Getting the Sharper Image with the Vessel You Have

Getting the Sharper Image with the Vessel You Have

It is widely understood that much more is known about outer space than the depths of our oceans, greater than 80% are yet to be explored or charted. The challenges of exploring and understanding what lies beneath the water’s surface are characterised by frigid temperatures, intense, exponential pressures and challenging visibility.  


What’s going on down there? 

Marine protection, resources, renewable energy and defence & surveillance concerns require significant investment in the information gleaned from sub-surface data acquisition. But acquiring this imperative knowledge presents significant and often dangerous challenges. Factor in the necessity for hyper-precise accuracy and massive data sets and these challenges multiply, quickly. 

There are currently ingenious teams working within the subsea sonar imaging and data acquisition sector developing and operating ocean sensor services that provide invaluable knowledge to their clients. Ocean mapping and surveying are key offerings of hydrographic and bathymetric survey companies in North America and abroad.

In recent years, immense strides have been made in the technology used to survey the ocean. Research and defence operators are reaching out to established companies such as Kongsberg and Norbit to provide them with the innovative technology needed to accurately ascertain the seascape, environment and targets of interest. 

Kongsberg EM2040C multibeam

Kongsberg EM2040C multibeam sonar head

These activities however can involve a lot of factors and moving parts. Sea state, weather, capable crew, operators, and product performance all have drastically significant effect on outcomes and results. Among the most important of factors is the actual deployment of the sonar.  

How were the HMS Terror and HMS Erebus found? 

In 2014, after years of extensive searching, the wreck of HMS Erebus, one of the two ships lost during Sir John Franklin’s ill-fated 1845 expedition, was found near King William Island, Canada. The breakthrough came thanks to the collaborative efforts of Parks Canada, the Canadian Coast Guard, and Inuit oral histories, which provided crucial clues.

Underwater archeological technology, such as side-scan sonar and remotely operated vehicles (ROVs), played a pivotal role in locating the wreck.

Two years later, in 2016, the wreck of the second ship, HMS Terror, was discovered in Terror Bay, largely intact. These discoveries have shed new light on the tragic fate of the Franklin expedition, offering invaluable insights into 19th-century Arctic exploration and navigation challenges. 

Vessels of Opportunity 

Traditionally, a “Vessel of Opportunity” is used in the context of emergency relief or disaster response when a vessel is repurposed for a task outside its original intent. However, this definition extends crucially to vessels that can be rapidly repurposed as effective mapping or surveillance vessels.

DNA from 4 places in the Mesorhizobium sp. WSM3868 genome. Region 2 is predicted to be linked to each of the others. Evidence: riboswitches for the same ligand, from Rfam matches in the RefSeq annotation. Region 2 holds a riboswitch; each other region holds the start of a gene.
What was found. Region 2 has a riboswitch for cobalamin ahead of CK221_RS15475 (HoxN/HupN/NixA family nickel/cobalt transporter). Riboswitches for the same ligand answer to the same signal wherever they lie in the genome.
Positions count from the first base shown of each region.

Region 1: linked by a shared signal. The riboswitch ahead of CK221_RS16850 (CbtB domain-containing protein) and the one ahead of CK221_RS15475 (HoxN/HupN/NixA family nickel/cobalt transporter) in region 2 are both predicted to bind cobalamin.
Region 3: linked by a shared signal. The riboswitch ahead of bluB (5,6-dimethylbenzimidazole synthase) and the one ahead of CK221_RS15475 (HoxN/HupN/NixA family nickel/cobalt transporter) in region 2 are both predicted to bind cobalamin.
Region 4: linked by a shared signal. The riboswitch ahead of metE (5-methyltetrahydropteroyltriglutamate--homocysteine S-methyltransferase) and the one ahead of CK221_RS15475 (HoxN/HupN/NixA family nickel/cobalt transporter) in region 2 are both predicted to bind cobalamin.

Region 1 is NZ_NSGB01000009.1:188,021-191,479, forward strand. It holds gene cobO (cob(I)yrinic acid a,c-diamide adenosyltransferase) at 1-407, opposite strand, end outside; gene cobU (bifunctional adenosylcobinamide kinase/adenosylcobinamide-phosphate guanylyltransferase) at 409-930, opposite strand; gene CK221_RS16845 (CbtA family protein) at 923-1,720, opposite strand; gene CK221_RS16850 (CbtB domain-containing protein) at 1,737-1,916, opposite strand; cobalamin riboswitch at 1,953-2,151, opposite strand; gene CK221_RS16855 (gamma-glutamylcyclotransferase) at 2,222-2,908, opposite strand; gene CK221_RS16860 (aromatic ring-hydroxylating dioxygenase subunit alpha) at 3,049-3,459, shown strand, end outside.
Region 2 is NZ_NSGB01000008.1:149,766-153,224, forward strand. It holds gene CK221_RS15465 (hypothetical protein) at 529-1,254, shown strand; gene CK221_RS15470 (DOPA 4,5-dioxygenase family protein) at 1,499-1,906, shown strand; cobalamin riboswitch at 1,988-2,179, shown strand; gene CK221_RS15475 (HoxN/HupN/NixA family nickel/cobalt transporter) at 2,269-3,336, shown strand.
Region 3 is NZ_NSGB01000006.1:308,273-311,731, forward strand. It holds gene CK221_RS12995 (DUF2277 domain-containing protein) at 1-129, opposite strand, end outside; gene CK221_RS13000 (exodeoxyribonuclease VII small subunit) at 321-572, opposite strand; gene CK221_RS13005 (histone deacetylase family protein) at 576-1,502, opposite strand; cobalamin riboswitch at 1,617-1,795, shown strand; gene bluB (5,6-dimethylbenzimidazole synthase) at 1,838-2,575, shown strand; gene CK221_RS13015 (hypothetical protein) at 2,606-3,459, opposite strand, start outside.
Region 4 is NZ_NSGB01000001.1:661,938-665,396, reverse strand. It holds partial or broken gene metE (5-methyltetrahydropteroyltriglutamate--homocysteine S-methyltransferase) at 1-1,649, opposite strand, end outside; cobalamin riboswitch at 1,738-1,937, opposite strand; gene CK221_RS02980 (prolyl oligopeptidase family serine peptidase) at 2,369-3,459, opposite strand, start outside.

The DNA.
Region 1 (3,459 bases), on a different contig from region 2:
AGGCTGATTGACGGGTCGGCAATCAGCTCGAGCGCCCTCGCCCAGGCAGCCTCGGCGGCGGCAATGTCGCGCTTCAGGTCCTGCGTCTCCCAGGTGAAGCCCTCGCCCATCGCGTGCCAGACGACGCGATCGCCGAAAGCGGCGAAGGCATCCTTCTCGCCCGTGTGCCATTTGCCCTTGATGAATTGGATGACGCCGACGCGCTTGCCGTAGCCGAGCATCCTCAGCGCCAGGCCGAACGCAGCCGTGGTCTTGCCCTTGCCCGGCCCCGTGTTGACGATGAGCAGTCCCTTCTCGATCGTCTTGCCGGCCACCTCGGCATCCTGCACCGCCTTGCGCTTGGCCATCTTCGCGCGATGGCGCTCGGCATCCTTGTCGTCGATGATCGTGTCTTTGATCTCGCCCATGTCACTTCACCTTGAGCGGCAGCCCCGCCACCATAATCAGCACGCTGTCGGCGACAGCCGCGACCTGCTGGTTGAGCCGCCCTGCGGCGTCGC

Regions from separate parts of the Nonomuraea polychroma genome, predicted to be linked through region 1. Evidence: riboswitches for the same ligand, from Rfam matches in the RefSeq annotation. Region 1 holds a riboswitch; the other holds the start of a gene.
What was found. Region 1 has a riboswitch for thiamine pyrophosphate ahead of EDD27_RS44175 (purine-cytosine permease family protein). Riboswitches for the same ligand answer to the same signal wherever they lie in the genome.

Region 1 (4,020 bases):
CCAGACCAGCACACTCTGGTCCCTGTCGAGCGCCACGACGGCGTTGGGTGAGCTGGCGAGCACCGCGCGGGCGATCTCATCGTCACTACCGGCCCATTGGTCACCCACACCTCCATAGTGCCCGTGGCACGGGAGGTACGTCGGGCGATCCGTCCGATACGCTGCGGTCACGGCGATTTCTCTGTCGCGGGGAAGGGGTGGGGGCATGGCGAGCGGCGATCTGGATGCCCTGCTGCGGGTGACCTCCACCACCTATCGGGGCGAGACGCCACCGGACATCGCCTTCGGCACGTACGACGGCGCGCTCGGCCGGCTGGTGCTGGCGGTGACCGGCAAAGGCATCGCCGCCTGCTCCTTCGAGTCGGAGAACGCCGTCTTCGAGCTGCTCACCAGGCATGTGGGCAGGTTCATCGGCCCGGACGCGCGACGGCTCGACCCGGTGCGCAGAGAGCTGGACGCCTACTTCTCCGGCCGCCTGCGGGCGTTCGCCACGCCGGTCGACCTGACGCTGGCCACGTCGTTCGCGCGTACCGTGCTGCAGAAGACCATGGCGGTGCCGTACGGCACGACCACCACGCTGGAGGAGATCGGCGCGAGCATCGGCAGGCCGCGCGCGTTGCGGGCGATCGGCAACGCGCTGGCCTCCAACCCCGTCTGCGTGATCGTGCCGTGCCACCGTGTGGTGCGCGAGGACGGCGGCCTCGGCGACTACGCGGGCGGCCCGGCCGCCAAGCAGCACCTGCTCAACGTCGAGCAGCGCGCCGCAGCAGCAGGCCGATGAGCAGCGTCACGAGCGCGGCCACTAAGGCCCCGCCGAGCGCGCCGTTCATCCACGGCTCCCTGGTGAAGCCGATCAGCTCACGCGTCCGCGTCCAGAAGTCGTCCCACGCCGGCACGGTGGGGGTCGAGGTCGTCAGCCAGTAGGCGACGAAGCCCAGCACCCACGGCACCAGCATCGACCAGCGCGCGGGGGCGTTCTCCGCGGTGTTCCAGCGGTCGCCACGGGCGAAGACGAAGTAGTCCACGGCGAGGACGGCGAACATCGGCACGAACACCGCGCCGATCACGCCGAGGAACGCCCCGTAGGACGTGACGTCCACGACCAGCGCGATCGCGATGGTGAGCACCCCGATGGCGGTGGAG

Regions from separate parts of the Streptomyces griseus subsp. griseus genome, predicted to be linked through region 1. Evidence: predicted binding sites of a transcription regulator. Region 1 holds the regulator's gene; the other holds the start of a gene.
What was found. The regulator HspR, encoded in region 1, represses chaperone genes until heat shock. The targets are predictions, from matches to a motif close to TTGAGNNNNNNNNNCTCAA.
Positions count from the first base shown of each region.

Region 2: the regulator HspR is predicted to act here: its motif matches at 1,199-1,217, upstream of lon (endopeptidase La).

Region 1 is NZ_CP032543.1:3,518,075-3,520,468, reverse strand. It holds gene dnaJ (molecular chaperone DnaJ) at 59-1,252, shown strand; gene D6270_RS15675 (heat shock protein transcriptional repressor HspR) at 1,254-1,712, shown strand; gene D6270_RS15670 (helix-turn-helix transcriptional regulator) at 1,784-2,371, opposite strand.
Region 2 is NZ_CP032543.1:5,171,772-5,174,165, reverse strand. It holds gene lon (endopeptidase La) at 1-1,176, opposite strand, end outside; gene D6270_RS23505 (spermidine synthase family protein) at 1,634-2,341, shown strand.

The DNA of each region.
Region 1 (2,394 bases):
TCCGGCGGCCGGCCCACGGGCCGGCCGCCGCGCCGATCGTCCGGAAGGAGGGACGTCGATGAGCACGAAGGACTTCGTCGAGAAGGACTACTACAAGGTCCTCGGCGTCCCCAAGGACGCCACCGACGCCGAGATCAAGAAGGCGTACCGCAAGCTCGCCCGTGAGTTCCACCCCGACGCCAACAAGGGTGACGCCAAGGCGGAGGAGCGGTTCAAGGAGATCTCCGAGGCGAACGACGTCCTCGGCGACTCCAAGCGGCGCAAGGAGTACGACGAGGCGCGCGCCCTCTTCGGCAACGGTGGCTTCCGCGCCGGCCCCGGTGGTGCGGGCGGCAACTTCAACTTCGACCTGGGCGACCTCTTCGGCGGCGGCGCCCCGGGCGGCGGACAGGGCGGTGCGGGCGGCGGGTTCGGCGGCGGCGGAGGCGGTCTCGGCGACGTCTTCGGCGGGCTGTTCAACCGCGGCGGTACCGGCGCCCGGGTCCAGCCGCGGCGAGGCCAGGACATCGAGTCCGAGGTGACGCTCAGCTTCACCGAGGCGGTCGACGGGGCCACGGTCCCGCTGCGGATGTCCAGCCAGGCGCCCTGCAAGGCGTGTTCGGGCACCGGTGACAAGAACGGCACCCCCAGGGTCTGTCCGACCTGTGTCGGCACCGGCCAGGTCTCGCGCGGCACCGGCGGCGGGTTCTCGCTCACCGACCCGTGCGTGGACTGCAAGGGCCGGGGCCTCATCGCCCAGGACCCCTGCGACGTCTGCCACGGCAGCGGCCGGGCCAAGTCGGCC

From Cape Islanders to RHIBs and Carolina Skiffs to pilot boats, with so much information below sea-level to be acquired, organisations are exploring all opportunities. 

Both public and private sector stakeholders have many considerations before beginning operations; the type of sonar, Multibeam or Single (split) beam, most suitable to the job and the vessel that is available for their application. The type of deployment is of equal importance and is dictated by the vessel available. Typically, SONAR transponders are deployed over the side or through the hull, both approaches have pros and cons. 


Through Hull Deployment 

This deployment method is favoured for its direct and uninterrupted signal, resulting in more accurate and reliable sonar readings. This does require modifying the hull. However, this modification allows the sonar transducer to be deployed to optimal depths and retracted safely and securely.

Mounting and deploying below the centreline of the hull significantly reduces inherent vibration and cavitation on the Echo Sounder resulting in imaging that is free of “noise”.

The process begins by preparing the hull. Enginuity’s marine and mechanical teams carefully select a site on the hull to ensure minimal impact on the vessel’s structural integrity while concurrently providing optimal sonar and sensor performance.

An Enginuity team member installing a through hull deployment system.

An Enginuity team member installing a through hull deployment system.

The transducer installation follows, involving sealing to prevent water ingress and ensures a watertight fit. If the transducer and deployment assembly is electromechanically actuated, an override switch is incorporated into the design.

Additionally, should the operator neglect to retract the transducer, automatic retraction is integrated into the system if the vessel exceeds a certain speed. Redundancy systems can also be incorporated, allowing the operator to manually retract the SONAR head should the vessel lose power.